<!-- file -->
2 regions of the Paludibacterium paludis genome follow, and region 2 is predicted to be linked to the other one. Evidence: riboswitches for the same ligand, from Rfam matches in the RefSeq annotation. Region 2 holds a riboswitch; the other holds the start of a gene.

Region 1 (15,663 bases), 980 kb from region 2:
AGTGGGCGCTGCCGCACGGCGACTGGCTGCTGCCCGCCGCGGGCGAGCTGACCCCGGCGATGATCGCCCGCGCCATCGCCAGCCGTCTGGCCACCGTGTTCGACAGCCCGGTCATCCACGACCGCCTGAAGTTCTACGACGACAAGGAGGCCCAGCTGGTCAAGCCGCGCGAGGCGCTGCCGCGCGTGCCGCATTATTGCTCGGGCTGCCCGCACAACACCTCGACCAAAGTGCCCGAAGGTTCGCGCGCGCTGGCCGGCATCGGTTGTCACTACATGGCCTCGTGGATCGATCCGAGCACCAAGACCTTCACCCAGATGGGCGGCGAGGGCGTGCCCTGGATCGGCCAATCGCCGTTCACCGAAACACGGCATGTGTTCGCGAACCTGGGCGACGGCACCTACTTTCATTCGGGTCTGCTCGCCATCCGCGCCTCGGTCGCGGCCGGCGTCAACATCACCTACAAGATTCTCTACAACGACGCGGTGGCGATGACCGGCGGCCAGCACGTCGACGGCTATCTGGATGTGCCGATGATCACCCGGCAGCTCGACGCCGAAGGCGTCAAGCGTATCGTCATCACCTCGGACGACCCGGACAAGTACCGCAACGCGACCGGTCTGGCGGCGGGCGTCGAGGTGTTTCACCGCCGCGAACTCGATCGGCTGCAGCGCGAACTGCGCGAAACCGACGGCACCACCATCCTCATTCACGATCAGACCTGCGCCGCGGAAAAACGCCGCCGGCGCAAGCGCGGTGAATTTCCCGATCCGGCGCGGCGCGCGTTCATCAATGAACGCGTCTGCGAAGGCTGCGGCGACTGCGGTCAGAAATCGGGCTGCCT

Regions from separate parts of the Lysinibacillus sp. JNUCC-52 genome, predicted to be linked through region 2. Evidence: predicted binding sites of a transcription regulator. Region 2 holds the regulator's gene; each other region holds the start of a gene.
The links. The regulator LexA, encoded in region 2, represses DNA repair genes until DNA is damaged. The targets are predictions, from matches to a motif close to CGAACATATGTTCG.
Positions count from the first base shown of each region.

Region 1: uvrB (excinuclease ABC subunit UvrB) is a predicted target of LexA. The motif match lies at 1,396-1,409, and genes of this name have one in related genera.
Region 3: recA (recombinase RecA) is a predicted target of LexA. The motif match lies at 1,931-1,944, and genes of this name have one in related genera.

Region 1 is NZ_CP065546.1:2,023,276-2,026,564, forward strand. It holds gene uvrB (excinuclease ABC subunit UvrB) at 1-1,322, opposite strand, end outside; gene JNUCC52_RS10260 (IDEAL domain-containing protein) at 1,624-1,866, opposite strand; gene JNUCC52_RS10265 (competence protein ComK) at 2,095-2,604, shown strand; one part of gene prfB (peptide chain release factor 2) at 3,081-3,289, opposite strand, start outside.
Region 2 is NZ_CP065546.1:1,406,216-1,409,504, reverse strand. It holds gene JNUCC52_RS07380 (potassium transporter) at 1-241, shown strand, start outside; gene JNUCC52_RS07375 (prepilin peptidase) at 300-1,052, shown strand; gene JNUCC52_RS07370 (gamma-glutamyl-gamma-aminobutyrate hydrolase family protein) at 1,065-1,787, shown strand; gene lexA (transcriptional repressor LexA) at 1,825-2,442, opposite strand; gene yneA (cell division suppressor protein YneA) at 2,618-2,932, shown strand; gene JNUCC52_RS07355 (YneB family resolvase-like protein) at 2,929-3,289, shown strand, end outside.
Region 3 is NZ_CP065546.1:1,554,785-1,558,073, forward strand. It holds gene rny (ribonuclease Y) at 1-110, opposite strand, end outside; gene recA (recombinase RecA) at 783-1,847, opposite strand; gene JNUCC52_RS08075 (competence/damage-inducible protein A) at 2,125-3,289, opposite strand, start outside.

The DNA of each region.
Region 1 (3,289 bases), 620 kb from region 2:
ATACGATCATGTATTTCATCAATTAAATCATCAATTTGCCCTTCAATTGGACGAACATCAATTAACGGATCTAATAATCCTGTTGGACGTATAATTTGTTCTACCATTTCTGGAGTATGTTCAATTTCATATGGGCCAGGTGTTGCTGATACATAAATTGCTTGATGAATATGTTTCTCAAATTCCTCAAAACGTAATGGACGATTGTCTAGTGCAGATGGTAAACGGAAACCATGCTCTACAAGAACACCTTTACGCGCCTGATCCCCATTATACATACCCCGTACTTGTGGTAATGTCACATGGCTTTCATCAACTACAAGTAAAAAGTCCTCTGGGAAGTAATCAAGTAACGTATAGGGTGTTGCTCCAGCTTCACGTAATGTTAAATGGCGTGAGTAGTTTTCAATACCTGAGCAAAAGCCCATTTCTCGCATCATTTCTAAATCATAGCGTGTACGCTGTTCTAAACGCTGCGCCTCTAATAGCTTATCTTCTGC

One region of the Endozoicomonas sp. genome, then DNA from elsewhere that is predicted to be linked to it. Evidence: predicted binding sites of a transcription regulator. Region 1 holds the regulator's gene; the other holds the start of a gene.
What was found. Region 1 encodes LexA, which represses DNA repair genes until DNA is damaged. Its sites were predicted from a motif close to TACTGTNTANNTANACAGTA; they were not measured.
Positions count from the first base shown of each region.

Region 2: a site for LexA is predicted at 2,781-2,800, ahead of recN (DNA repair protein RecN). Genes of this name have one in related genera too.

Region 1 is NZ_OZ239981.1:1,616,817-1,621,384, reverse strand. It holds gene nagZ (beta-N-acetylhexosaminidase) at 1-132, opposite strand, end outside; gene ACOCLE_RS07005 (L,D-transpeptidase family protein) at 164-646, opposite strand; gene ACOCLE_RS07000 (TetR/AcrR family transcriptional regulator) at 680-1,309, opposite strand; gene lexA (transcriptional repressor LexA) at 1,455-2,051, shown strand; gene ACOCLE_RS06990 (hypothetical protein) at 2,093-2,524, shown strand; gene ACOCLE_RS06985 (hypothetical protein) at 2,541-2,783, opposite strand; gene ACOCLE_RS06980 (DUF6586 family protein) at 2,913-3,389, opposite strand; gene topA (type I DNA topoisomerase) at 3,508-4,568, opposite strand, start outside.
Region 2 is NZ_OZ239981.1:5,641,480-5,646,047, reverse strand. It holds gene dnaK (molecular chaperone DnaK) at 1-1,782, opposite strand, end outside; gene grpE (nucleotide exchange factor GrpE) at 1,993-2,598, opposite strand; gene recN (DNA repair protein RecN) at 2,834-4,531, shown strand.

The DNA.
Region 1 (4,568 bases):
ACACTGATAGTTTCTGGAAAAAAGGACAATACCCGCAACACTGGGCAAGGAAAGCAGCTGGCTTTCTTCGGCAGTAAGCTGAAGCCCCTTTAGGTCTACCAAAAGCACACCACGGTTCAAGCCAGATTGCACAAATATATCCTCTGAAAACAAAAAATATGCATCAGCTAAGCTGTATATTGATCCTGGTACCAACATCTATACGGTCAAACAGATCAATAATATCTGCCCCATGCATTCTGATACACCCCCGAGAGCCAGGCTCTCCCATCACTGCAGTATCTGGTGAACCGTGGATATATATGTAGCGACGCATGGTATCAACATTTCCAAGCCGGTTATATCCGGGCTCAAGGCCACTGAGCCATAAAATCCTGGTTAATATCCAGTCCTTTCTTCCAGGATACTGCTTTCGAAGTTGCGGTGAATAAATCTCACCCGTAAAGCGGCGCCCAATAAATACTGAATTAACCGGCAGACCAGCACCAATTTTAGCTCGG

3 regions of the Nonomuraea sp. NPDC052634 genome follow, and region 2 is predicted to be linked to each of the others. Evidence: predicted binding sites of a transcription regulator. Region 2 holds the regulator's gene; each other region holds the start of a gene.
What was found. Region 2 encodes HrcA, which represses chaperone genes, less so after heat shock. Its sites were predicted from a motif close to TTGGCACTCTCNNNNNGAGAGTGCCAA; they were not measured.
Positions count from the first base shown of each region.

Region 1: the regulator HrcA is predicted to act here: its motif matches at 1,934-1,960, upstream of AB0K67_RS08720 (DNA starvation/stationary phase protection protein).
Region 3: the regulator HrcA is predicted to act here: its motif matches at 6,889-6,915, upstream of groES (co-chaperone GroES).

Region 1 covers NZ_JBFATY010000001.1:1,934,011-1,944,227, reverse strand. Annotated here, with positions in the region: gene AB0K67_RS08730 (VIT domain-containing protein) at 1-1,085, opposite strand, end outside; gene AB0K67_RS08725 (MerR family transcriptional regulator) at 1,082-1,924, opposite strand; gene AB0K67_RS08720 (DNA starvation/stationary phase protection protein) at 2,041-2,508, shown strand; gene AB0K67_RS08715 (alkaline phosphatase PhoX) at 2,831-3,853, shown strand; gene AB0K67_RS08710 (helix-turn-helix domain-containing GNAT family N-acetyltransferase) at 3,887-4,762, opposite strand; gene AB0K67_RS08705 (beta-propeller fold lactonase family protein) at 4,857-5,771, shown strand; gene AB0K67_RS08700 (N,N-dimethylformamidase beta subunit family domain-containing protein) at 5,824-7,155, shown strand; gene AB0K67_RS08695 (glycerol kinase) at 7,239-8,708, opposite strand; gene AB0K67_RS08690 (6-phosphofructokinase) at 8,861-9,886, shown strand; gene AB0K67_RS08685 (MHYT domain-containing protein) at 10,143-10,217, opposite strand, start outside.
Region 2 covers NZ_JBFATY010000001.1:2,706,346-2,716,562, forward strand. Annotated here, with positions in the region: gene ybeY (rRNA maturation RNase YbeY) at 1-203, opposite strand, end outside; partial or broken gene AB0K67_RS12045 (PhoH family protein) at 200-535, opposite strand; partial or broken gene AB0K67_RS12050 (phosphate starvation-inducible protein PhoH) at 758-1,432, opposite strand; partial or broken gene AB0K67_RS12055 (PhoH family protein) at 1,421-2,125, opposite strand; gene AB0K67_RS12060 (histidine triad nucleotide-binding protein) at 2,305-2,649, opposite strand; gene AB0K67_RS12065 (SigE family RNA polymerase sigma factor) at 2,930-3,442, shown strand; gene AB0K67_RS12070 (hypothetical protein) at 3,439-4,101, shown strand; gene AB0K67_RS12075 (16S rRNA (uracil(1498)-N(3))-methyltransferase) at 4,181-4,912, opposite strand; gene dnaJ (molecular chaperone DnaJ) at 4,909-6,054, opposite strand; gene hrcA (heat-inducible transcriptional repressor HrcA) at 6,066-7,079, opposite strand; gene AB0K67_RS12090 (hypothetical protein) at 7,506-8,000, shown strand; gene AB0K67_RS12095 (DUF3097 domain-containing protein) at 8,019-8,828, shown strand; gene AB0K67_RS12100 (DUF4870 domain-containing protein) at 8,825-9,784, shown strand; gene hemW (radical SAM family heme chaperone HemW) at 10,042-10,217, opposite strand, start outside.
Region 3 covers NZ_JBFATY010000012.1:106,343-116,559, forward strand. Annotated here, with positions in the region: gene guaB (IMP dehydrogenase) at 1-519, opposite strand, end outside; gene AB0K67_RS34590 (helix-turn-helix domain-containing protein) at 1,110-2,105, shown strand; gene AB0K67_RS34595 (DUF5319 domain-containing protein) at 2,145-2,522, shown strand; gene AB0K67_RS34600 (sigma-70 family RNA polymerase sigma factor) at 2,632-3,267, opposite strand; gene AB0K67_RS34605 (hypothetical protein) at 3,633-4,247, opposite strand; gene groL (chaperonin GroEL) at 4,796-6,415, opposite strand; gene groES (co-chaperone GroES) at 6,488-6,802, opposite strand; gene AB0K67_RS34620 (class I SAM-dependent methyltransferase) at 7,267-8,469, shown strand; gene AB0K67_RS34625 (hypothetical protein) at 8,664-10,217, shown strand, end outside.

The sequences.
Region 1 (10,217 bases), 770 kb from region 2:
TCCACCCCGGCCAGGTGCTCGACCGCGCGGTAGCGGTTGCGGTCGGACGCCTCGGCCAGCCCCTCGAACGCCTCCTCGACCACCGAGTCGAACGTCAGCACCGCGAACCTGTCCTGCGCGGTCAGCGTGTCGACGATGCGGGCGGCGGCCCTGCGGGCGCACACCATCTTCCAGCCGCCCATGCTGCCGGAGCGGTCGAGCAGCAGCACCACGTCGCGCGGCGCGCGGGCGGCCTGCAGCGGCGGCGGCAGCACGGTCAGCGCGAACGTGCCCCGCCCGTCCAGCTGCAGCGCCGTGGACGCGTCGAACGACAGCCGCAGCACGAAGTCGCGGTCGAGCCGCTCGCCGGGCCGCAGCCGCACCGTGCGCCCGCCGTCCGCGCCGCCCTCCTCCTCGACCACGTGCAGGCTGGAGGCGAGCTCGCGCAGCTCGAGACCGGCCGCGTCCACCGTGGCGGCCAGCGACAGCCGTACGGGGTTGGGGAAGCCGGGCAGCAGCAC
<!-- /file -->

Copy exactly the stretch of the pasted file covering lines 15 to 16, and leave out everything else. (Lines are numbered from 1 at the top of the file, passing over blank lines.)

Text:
One region of the Endozoicomonas sp. genome, then DNA from elsewhere that is predicted to be linked to it. Evidence: predicted binding sites of a transcription regulator. Region 1 holds the regulator's gene; the other holds the start of a gene.
What was found. Region 1 encodes LexA, which represses DNA repair genes until DNA is damaged. Its sites were predicted from a motif close to TACTGTNTANNTANACAGTA; they were not measured.